Updated IRA Publication Notes Conversion Changes and Revised Form 1040 Reporting

The IRS has released the 2018 version of Publication 590-B, Distributions From Individual Retirement Arrangements (IRAs). This publication describes taxpayer rules for IRA distributions and is one of two IRA-specific IRS publications—Publication 590-A, Contributions to Individual Retirement Arrangements (IRAs), is the second. The 2018 version of Publication 590-A was released in December 2018.

The What’s New section of Publication 590-B notes that it is no longer possible to recharacterize a Roth IRA conversion or a rollover of non-Roth employer-sponsored retirement plan assets to a Roth IRA. It also notes that Form 1040, U.S. Individual Income Tax Return, has been redesigned, and that Forms 1040A and 1040-EZ and some miscellaneous itemized tax deductions are no longer available.

Rules associated with IRA-based employer-sponsored retirement plans, including SIMPLE IRA or SEP plans, generally are not part of these publications, but are covered in Publication 560, Retirement Plans for Small Business.

Ascensus Transitions More Than 15,000 State Farm SEP and SIMPLE IRA Plans to Its Platform

Firms Continue Strong Partnership of Offering Products to Help Individuals Save for Retirement

Dresher, PA—Ascensus—whose technology and expertise helps millions of people save for retirement, education, and healthcare—is pleased to announce that it has completed the transition of over 15,000 State Farm SEP (Simplified Employee Pension) and SIMPLE IRA (Savings Incentive Match Plan for Employees Individual Retirement Accounts) plans to its platform. The transitioned plans contain more than 45,000 IRA accounts.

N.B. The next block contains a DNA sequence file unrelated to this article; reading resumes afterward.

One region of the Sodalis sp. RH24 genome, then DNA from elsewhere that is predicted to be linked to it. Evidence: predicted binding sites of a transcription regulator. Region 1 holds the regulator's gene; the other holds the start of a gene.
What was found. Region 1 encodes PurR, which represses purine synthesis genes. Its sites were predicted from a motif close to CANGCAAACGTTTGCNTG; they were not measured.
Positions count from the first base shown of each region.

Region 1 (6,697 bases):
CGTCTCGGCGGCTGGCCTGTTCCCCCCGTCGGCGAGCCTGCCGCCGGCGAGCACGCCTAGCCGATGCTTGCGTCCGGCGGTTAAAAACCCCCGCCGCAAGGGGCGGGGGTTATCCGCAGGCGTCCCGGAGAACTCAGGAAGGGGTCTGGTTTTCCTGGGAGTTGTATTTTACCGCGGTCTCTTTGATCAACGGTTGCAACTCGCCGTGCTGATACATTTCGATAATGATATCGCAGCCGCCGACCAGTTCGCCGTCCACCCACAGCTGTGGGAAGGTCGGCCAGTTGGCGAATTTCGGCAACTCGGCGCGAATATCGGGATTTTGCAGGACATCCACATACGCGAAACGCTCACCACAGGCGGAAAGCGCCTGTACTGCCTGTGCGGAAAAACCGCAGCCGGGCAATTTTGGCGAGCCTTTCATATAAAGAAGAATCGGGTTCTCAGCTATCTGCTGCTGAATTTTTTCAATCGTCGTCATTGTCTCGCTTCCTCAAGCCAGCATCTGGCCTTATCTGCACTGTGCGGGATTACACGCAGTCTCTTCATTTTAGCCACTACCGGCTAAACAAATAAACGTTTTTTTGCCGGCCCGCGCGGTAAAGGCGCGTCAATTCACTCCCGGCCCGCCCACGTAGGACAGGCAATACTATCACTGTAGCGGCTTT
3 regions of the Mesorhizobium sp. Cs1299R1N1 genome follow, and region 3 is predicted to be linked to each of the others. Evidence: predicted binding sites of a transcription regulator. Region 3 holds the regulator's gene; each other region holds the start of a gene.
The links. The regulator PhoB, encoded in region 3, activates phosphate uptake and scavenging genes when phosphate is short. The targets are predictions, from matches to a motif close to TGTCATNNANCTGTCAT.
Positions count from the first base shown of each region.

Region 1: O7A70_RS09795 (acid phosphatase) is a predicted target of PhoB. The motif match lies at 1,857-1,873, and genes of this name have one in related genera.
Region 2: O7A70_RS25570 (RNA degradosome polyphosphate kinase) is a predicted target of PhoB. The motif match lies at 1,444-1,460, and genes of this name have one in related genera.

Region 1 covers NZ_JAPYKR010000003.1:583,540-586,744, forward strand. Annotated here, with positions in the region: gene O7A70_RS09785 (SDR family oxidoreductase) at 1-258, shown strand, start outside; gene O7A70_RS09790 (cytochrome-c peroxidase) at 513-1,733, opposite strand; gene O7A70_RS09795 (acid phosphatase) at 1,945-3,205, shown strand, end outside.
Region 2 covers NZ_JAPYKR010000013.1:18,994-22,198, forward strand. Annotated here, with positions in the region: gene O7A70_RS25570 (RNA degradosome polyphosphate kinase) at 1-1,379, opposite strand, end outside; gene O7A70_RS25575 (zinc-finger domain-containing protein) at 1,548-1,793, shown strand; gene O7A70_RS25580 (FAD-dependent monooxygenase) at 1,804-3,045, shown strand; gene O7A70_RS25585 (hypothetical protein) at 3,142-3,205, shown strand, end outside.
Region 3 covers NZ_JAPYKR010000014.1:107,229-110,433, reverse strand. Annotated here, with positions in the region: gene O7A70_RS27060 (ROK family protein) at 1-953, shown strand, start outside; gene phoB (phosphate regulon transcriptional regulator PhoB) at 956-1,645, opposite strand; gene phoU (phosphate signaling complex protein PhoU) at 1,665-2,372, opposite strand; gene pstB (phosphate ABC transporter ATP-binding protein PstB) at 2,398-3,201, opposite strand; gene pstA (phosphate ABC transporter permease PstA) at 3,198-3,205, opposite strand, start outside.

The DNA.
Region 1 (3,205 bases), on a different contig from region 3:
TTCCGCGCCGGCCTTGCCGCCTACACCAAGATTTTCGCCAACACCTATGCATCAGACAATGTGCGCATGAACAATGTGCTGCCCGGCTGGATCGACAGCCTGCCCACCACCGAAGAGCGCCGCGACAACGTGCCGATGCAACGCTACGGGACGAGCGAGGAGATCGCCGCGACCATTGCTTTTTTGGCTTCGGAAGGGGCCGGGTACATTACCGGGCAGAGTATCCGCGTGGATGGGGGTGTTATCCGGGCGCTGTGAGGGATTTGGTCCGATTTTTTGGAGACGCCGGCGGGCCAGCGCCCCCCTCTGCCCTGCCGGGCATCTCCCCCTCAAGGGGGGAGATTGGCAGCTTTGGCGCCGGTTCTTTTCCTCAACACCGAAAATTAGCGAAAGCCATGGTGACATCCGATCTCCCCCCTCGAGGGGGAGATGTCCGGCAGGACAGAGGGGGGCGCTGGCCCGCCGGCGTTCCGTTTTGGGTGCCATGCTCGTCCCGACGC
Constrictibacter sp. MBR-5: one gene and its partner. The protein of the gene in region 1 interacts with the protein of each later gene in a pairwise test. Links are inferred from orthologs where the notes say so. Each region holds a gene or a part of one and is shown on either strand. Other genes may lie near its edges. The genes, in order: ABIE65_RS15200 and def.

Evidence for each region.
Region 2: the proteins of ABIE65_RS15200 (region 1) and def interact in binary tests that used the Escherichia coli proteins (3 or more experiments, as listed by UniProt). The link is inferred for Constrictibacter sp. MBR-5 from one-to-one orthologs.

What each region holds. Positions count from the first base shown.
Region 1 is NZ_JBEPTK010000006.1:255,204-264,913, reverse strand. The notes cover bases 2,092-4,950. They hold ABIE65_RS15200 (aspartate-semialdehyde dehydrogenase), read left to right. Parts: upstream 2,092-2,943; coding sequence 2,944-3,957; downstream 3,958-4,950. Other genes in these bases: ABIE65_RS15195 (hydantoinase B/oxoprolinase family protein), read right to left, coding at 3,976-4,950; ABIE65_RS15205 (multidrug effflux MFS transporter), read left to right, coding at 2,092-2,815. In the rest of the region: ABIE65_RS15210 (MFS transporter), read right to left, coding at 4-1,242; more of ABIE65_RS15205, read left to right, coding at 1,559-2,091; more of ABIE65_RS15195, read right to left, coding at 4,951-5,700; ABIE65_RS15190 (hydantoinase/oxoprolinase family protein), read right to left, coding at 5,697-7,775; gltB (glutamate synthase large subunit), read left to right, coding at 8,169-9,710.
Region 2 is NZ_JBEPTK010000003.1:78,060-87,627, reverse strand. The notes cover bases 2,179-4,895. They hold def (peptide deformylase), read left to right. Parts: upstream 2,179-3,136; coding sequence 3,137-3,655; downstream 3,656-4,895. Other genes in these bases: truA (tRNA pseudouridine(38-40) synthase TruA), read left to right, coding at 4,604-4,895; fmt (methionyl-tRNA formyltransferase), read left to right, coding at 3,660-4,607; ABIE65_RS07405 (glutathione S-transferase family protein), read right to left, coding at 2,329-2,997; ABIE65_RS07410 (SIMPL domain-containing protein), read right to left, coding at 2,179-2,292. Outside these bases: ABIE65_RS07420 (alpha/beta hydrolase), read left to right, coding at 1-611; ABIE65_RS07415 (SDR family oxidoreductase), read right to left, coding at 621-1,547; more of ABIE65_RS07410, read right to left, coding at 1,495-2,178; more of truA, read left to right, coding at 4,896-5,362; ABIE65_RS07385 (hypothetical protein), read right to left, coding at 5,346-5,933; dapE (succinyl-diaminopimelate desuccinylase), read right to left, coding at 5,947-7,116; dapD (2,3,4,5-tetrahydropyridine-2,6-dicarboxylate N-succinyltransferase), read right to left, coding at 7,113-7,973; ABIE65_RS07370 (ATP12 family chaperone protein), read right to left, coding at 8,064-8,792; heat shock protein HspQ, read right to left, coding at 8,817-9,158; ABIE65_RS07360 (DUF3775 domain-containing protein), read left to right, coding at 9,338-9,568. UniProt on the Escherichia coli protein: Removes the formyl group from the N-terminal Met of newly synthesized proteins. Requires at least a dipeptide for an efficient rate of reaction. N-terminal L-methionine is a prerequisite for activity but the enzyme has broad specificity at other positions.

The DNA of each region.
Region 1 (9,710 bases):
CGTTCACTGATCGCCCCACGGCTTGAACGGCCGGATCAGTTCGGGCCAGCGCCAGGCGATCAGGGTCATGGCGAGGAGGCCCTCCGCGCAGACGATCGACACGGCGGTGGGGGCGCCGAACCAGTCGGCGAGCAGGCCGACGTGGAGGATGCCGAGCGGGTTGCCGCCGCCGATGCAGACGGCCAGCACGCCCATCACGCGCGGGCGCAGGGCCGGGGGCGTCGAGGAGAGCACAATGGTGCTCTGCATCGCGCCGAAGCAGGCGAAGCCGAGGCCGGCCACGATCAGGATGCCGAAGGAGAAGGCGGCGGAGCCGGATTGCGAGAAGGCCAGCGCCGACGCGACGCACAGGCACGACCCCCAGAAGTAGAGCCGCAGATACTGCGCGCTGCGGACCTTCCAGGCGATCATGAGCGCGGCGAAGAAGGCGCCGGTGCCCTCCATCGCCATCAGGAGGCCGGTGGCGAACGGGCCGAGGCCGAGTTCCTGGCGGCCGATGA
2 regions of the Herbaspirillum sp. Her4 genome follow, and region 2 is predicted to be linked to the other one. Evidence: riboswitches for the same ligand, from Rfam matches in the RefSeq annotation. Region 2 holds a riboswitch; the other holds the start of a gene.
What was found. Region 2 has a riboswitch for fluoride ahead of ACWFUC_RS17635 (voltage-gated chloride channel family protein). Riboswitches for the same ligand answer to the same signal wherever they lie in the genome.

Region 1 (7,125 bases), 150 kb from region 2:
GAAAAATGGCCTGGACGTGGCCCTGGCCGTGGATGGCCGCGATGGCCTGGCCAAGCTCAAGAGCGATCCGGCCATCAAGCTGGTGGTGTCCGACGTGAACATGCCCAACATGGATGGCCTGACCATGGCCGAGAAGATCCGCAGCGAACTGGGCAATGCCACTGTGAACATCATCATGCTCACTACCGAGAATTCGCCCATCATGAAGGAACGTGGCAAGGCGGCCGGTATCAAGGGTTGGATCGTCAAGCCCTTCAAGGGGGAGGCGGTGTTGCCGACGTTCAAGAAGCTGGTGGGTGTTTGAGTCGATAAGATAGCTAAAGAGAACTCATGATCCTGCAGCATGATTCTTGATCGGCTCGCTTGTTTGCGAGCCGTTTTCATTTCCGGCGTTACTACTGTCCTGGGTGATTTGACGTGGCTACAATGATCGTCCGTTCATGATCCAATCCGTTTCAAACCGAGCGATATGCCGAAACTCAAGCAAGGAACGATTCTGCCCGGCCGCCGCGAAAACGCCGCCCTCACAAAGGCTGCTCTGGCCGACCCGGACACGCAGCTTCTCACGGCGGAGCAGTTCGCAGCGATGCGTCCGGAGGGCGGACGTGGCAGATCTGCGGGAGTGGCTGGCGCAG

Ascensus has partnered with State Farm for the past 15+ years to provide retirement solutions in the 401(k) marketplace. The solid relationship built by the two companies over time led State Farm to entrust Ascensus with its SEP and SIMPLE IRA plans. Ascensus’ technology and commitment to service also factored heavily into State Farm’s decision.

State Farm agents will continue to sell SEP and SIMPLE IRA plans, with all new business going to the Ascensus platform.

“First and foremost, it was an honor to be selected by State Farm to jointly service their small business clients given the strong commitment to quality for which the firm is known,” states Mike Narkoff, head of Ascensus’ institutional sales. “In addition, our open-architecture SEP and SIMPLE IRA platform has garnered quite a bit of interest over the last 18 months; we believe that partnering with State Farm to service both existing and new clients offers a glimpse into the platform’s potential for growth and success.”

“It goes without saying that transitioning more than 15,000 plans required tremendous effort from both State Farm and Ascensus,” notes Scott Hintz, assistant vice president, investment planning services at State Farm. “The fact that all of the plans were in place and ready to be serviced as scheduled following the transition is a testament to the skill and dedication of the people who made it happen.”

“State Farm is looking forward to continuing to work and grow with Ascensus as we seek to help more individuals prepare for a secure retirement,” concludes Hintz.

About Ascensus